It was an audience full of Seniors, students who had been plucked out of their morning classes, some half-awake, some noisily chatting with friends. The auditorium swelled, as the class of 2015 piled in, filling seats, rows, aisles. Neal S. Wolin, who served as the Deputy Secretary of the Department of the Treasury, strode to the podium in the front of the stage, and commanded the audience. The Seniors hushed, as he spoke of his time at ETHS. A number of them excitedly whispered to each other when he said he was on the Debate Team for four years; many soon-to-be graduates smiled, as Wolin’s young children adorably clamored for their father’s attention.
Even after Wolin and the other Distinguished Evanston Alumni had finished, the activities of the day weren’t over; Wolin toured his former high school with the President of the Investment Club, Noah Silverman, and kindly agreed to speak with Investment Club members after school.
For much of the Investment Club talk, Wolin, dressed in a suit with a large orange flower as an accoutrement, answered questions. He first spoke about his experience at ETHS, emphasizing the beauty of having so many different kinds of perspectives and personalities all under the same roof. After touring the school during the day with his family, he remarked on the impressive athletic facilities, and the wonderful opportunities available in the arts department. Most importantly, Wolin exalted the diversity of ETHS, saying that it is overwhelmingly likely that students would never see another place that is as diverse as ETHS.
Wolin received a question about his career in public service, and talked about the role his parents had on his youth, how they were both oriented towards serving the public and helping people. Besides taking a number of classes at ETHS and in college (Wolin has his B.A. from Yale College, M.Sc. from University of Oxford, and J.D. from Yale Law School), he talked about how he spent his summers engaged in helping political campaigns and doing internships. The focus he had, as is his focus now, is “How can the government make the world a better place?”
Interestingly, Wolin has taken a unique path to where he is at. He remarked that he never fixated upon a high-ranking title and planned the exact steps to get there; rather, as the opportunities came, perhaps he tried to make the most of each one. These opportunities included working with the CIA as a Special Assistant to the Director (he made the, “if I tell you, I’d have to kill you” quib), which allowed him to travel and see the world, spending eight years with the Clinton administration as the Deputy Legal Adviser to the National Security Council, Executive Director to the National Security Advisor, and General Counsel of the U.S. Department of the Treasury. Wolin also served as Executive Vice President and General Counsel of The Hartford from 2001 to 2007 and President and Chief Operating Officer of The Hartford’s insurance companies from 2007 to 2009,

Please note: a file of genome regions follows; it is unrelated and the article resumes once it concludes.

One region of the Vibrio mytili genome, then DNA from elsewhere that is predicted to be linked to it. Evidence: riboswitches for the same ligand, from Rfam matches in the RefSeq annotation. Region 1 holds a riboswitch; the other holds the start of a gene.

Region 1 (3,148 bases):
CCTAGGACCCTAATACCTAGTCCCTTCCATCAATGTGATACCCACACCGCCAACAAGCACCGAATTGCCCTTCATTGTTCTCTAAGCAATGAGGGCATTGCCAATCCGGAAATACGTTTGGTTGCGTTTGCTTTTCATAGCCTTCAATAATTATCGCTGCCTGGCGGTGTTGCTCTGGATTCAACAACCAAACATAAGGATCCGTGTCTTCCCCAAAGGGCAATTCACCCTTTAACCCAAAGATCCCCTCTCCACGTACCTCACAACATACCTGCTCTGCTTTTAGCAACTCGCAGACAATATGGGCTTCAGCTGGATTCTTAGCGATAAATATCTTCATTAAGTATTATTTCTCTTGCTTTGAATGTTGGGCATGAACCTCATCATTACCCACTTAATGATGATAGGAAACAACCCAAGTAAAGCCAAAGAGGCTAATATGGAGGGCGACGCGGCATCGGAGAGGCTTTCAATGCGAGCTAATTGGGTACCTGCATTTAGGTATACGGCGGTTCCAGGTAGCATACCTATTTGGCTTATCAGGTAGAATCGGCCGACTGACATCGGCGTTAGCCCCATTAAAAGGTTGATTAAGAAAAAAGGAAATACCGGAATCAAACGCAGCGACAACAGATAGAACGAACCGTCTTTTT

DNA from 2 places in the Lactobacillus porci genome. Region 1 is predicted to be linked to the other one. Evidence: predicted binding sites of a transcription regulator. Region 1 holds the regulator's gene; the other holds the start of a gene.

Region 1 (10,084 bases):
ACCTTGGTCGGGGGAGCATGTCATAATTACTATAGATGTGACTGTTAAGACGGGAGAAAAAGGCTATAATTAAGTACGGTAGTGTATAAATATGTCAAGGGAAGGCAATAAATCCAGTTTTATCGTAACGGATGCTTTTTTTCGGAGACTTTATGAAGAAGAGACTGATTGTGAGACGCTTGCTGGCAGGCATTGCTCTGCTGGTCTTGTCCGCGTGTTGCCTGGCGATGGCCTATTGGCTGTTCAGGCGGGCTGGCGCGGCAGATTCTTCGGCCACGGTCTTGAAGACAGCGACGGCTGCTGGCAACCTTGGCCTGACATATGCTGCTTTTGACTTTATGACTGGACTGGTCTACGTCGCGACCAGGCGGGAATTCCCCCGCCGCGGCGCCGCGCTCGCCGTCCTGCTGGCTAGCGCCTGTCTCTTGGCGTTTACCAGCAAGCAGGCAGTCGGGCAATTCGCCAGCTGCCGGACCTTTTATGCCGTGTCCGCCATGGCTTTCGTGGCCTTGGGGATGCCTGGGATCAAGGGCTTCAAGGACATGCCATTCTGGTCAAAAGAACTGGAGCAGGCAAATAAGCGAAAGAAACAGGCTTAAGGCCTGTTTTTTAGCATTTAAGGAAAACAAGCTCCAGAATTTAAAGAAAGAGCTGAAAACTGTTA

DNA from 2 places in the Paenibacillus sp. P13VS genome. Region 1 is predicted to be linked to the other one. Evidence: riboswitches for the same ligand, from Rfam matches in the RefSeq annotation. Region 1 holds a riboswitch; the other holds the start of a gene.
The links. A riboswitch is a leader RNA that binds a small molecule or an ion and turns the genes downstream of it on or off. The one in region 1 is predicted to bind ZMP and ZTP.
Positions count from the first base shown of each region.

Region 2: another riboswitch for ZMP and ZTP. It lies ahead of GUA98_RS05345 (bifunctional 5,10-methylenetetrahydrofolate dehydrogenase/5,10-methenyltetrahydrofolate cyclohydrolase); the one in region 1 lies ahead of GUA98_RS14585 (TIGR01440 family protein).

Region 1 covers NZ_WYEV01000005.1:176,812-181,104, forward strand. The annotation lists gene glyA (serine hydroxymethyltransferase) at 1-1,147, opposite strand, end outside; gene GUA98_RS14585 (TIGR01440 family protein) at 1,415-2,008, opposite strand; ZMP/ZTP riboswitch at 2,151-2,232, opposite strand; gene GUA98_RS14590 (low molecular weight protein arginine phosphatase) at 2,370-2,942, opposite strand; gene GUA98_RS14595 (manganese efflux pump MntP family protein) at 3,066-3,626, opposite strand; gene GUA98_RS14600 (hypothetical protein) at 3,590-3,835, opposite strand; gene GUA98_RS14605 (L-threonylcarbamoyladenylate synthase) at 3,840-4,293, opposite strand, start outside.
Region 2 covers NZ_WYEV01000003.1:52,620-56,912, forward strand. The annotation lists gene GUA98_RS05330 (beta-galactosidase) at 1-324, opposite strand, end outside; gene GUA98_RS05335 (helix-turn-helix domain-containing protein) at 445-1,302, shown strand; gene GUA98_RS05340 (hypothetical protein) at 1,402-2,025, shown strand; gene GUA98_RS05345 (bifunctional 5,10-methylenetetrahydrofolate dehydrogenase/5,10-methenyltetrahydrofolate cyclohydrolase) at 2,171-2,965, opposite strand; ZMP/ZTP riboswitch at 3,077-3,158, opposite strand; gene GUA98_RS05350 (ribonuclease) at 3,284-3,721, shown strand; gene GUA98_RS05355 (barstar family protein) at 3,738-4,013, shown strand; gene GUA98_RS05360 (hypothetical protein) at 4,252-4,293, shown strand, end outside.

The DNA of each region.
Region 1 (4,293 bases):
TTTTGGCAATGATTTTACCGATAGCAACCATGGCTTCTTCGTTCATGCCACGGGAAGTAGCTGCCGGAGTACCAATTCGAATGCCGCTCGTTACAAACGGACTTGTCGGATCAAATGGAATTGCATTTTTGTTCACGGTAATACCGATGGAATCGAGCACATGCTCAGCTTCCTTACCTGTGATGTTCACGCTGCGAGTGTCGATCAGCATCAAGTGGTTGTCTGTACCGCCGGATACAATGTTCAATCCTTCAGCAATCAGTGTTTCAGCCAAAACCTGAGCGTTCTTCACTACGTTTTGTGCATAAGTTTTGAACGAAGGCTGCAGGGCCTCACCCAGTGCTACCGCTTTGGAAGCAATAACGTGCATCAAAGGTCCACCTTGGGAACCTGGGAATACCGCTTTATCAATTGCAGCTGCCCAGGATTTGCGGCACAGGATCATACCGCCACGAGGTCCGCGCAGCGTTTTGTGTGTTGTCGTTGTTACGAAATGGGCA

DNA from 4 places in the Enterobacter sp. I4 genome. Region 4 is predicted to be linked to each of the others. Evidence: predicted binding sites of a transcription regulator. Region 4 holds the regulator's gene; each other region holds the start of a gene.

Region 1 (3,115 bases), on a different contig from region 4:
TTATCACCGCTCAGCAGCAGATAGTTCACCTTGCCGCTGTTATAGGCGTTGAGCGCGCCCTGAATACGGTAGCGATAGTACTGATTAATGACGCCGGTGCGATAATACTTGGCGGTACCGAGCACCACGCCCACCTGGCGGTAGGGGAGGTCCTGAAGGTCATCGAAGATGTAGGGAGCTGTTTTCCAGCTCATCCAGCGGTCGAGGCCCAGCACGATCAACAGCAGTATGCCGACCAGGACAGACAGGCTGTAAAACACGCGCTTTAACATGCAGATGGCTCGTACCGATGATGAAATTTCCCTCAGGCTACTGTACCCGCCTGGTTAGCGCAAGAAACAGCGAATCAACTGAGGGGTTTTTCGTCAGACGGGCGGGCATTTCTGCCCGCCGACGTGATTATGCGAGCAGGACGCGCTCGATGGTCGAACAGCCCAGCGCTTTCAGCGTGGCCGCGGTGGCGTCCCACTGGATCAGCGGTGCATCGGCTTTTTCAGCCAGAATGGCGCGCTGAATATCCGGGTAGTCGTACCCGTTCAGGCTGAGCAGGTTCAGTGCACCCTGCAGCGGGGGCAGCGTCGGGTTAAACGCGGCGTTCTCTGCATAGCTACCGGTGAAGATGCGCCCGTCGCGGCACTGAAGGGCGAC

His perspective included details on what it was like to handle the financial crisis while working in the Treasury; Wolin detailed the crisis- saying that the financial system was on its knees, credit was tough, and that the real economy was going south- and how the Treasury worked to provide liquidity and capital to financial institutions. Our government didn’t want a chain reaction of failing establishments to plunge our financial system into the abyss; Wolin and others at Treasury acted to put in place policy that would avoid a complete meltdown, and set the economy on a healthy path so such a crisis wouldn’t happen again.
With a life spent in public service and aiding our country’s economic system, Wolin was well-prepared to answer one of the final questions posed by the Business and Investment Club: what does America do better than other countries? Why is our nation’s economy so strong? The former Deputy Secretary of the Treasury brought up four points. First, our nation is strong on integrity and principles; we have strong ethics, a guiding rule of law, especially in comparison to other countries of the world. Second, America has a spirit of innovation and entrepreneurship; our nation’s industries are on the cutting edge of so many technologic and scientific fields, and the rest of the world seeks to share and benefit from our innovation and creativity. Wolin’s third point was that the United States is, and has been, a remarkably good country at absorbing the best and brightest; we are a nation of immigrants, and this distinction creates in our economy an amazing mixture of talent, energy and ideas. Finally, the U.S. education system of higher education is super good; Wolin used the examples of dignitaries from Saudi Arabia, Malaysia, and other international countries sending their children here to go to school.
The interview ended, and Wolin shook hands with a number of Evanston Business and Investment Club members, many of them hoping they would someday be in a similar position as the former Deputy Secretary of the Treasury coming back to speak to visit our great high school.
This post was written by Ben Osterlund. Photos by Ben Silverman. Edits by Noah Silverman.